Central Maluku, Maluku (ANTARA) - Tanjung Air Panas is a fishing hamlet in Tulehu village, Central Maluku district. Over the past month, in the midst of the lean season for tuna fishing, local fishermen here have been battling unfriendly weather.

Early on a recent morning, Tanjung Air Panas fishermen encountered winds strong enough to make the rolling waves crash powerfully against their hamlet's shores.

Life, however, must go on. Instead of surrendering to the weather, many of them lowered their boats and went out to the sea to make a living for their families.

This time, many of the handline fishermen of Tanjung Air Panas, which is situated about 25 kilometers away from Ambon, the capital of Maluku province, were aiming to catch prawns along the shoreline with the help of forehead flashlights.

For them, hunting shrimp was safer than catching yellowfin tuna in the middle of the sea.

Unlike them, La Irfan, 44, who leads a group of fishermen in the hamlet, felt confident about conquering the Maluku waters amid the unfriendly weather.

Therefore, he decided to go fishing for yellowfin tuna, something the bad weather prevented other fishermen from taking up.

Traditionally, local tuna fishermen would be encouraged to venture into the sea and fish for yellowfin tuna if one of their friends managed to do so successfully.

To go catch tuna in the middle of the sea, each fisherman requires about 60 liters of fuel and sufficient food.

Irfan, who was keen to try his luck, prepared to fish soon after the call for Subuh (dawn prayer) at his hamlet's house of worship.

He was not the only one to walk to the beach on his motorboat that morning. Three other fishermen, also his neighbors, followed him.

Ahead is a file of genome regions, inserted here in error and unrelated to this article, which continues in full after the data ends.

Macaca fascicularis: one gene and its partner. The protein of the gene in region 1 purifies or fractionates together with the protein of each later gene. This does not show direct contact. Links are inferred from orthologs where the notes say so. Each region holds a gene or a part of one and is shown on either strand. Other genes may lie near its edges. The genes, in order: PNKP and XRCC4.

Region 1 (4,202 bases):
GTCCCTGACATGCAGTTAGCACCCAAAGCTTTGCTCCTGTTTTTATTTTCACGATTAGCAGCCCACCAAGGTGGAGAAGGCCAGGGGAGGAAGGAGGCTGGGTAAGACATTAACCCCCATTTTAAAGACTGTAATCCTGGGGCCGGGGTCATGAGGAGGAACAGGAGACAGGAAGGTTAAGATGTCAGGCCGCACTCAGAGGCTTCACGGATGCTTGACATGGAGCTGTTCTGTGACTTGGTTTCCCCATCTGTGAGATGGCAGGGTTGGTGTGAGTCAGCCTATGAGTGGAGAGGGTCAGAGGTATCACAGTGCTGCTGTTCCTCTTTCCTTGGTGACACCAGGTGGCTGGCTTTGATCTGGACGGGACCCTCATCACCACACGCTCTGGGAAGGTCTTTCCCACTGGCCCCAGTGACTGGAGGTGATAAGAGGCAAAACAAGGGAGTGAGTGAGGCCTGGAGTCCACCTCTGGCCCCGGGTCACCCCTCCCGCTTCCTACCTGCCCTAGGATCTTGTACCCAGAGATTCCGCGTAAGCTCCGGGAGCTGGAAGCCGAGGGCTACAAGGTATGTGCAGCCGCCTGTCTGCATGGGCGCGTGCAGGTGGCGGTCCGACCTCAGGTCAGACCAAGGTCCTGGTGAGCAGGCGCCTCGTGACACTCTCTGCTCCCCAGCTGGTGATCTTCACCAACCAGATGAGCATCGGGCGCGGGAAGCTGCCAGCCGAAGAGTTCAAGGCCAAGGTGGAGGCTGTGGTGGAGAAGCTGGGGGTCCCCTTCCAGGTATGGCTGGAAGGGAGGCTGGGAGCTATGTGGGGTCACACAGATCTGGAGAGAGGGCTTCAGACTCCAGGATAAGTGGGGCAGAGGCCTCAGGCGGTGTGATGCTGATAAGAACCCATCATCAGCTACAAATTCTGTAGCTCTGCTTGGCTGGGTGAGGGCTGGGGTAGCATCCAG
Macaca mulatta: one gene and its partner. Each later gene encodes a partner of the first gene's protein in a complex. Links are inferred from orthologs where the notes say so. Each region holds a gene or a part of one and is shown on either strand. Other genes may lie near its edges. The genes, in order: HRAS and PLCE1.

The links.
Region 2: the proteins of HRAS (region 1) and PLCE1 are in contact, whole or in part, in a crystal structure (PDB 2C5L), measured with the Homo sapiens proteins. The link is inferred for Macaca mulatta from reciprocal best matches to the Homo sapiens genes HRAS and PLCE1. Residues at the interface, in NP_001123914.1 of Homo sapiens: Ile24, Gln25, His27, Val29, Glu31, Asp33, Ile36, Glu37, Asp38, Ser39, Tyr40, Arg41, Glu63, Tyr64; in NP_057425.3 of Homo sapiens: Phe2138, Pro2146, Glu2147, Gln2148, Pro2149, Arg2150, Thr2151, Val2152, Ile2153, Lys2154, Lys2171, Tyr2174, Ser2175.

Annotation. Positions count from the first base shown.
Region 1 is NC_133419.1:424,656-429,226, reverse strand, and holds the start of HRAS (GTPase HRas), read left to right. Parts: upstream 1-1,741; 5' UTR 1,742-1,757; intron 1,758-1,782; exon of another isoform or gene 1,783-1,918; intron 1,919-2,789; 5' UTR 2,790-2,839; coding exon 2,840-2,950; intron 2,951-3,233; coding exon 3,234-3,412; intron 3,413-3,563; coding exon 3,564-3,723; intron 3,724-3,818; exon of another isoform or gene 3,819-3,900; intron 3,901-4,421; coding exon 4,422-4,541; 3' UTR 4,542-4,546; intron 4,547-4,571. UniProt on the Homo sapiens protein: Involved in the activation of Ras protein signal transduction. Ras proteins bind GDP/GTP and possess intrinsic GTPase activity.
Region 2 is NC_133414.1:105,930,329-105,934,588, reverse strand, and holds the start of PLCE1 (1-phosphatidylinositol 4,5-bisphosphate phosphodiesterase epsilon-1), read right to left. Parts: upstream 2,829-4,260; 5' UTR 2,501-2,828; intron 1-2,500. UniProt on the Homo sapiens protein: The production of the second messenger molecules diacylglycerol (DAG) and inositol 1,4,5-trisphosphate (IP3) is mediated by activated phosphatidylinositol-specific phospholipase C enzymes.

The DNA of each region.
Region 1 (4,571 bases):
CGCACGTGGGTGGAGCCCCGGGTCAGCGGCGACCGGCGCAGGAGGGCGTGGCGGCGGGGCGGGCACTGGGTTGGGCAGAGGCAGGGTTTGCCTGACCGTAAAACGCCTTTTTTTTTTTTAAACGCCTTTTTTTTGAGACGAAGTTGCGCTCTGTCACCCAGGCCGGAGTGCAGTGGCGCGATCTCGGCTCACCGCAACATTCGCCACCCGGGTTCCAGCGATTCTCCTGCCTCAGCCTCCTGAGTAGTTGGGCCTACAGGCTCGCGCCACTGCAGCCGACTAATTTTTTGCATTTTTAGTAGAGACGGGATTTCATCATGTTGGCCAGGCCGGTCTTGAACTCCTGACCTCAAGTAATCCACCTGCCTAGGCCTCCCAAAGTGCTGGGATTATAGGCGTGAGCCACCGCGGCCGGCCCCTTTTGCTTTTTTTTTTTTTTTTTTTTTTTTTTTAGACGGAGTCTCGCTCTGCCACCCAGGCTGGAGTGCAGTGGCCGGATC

Each boarded his own motorboat, measuring about 7.5 meters in length and one meter in width, with their handlines and plastic fishing kites.

After cruising for about an hour or two, Irfan and his colleagues stopped their motorboats, miles away from the hamlet's coastal line. They then took out their squid jigs to use as bait to catch squid.

The squids they would catch would serve as bait for tuna. About 30 minutes in, they managed to catch enough squid. So, they started their engines to look for a fishing spot.

One of the best ways to identify potential tuna fishing spots is to look for a pod of dolphins and follow them as dolphins and tunas eat small fish, Irfan explained.

After finding one such spot, Irfan and the three other tuna fishermen stopped their motorboats and prepared to fish.

Irfan took a squid he had caught earlier and tied it to a stone the size of an adult fist using his handline. He did it again and again several times, but none of the tunas took the bait.

Irfan did not give up. He switched to another, more eco-friendly fishing method using the plastic kite he had prepared on the motorboat. But, again, his endeavor was unsuccessful.

Finally, Irfan and his colleagues decided to return home empty-handed at 10 a.m. local time.

During the tuna season, Irfan and many other tuna fishermen bring up to five tunas using their simple and eco-friendly fishing methods.

MS Certification

Thirty-three handline fishermen from Tanjung Air Panas hamlet in Tulehu village, Salahutu sub-district, Central Maluku district, have been certified by the Marine Stewardship Council (MSC) for the past three years, thanks to the Indonesian Pole and Line and Handline Association's (AP2HI's) accompaniment program.

AP2HI's fisheries manager, Herman, said that in the first stage of the program, the fishermen refused to adopt the sustainable fishing standard as they thought that it would make fishing difficult.

The association did not give up. Instead, the AP2HI persistently continued its accompaniment efforts by employing a local resident to help approach the fishermen, he said.

In the end, the fishermen were convinced and accepted the MSC principles and criteria for sustainable fishing, which enabled them to benefit greatly in terms of market access and stable prices.

Handline fishermen could even enjoy premium prices as their catches were sold in global markets, such as Europe and America.

According to Herman, the Maritime Affairs and Fisheries Ministry also put Tanjung Air Panas on the list of Indonesia's developed fishing villages in 2023.

The achievement has changed the hamlet's image from a slum area into a clean, beautiful, and attractive destination for people to visit. The hamlet now has a meeting hall for local fishermen.